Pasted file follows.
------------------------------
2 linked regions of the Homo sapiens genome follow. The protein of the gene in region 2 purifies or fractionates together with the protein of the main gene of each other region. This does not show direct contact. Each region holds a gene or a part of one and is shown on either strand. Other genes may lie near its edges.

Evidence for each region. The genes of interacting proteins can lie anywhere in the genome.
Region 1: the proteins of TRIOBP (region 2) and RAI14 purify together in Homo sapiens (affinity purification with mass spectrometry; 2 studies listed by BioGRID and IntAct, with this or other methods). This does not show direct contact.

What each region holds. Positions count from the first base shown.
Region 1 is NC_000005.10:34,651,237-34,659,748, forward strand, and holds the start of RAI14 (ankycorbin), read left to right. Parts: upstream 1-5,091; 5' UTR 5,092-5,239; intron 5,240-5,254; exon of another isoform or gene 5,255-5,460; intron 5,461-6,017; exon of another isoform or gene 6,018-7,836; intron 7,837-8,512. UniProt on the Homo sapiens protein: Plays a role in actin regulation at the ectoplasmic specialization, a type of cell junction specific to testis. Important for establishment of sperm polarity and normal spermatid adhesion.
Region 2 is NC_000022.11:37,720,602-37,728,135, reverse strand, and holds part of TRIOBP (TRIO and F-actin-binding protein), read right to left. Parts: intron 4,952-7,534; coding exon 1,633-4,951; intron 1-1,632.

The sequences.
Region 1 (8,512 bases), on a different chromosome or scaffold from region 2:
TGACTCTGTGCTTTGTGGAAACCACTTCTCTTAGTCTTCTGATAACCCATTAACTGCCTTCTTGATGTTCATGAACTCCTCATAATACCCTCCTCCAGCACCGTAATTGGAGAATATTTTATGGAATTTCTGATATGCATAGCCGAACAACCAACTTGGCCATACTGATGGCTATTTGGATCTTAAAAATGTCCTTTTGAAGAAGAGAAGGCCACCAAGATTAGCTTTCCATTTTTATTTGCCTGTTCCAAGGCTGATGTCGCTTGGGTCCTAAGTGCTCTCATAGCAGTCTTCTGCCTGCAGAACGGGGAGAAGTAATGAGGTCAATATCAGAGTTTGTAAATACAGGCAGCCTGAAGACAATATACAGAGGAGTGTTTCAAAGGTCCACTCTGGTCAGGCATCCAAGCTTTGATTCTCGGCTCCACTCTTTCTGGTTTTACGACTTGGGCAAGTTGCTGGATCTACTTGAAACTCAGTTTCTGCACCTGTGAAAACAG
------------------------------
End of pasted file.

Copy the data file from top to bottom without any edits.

2 linked regions of the Homo sapiens genome follow. The protein of the gene in region 2 purifies or fractionates together with the protein of the main gene of each other region. This does not show direct contact. Each region holds a gene or a part of one and is shown on either strand. Other genes may lie near its edges.

Evidence for each region. The genes of interacting proteins can lie anywhere in the genome.
Region 1: the proteins of TRIOBP (region 2) and RAI14 purify together in Homo sapiens (affinity purification with mass spectrometry; 2 studies listed by BioGRID and IntAct, with this or other methods). This does not show direct contact.

What each region holds. Positions count from the first base shown.
Region 1 is NC_000005.10:34,651,237-34,659,748, forward strand, and holds the start of RAI14 (ankycorbin), read left to right. Parts: upstream 1-5,091; 5' UTR 5,092-5,239; intron 5,240-5,254; exon of another isoform or gene 5,255-5,460; intron 5,461-6,017; exon of another isoform or gene 6,018-7,836; intron 7,837-8,512. UniProt on the Homo sapiens protein: Plays a role in actin regulation at the ectoplasmic specialization, a type of cell junction specific to testis. Important for establishment of sperm polarity and normal spermatid adhesion.
Region 2 is NC_000022.11:37,720,602-37,728,135, reverse strand, and holds part of TRIOBP (TRIO and F-actin-binding protein), read right to left. Parts: intron 4,952-7,534; coding exon 1,633-4,951; intron 1-1,632.

The sequences.
Region 1 (8,512 bases), on a different chromosome or scaffold from region 2:
TGACTCTGTGCTTTGTGGAAACCACTTCTCTTAGTCTTCTGATAACCCATTAACTGCCTTCTTGATGTTCATGAACTCCTCATAATACCCTCCTCCAGCACCGTAATTGGAGAATATTTTATGGAATTTCTGATATGCATAGCCGAACAACCAACTTGGCCATACTGATGGCTATTTGGATCTTAAAAATGTCCTTTTGAAGAAGAGAAGGCCACCAAGATTAGCTTTCCATTTTTATTTGCCTGTTCCAAGGCTGATGTCGCTTGGGTCCTAAGTGCTCTCATAGCAGTCTTCTGCCTGCAGAACGGGGAGAAGTAATGAGGTCAATATCAGAGTTTGTAAATACAGGCAGCCTGAAGACAATATACAGAGGAGTGTTTCAAAGGTCCACTCTGGTCAGGCATCCAAGCTTTGATTCTCGGCTCCACTCTTTCTGGTTTTACGACTTGGGCAAGTTGCTGGATCTACTTGAAACTCAGTTTCTGCACCTGTGAAAACAG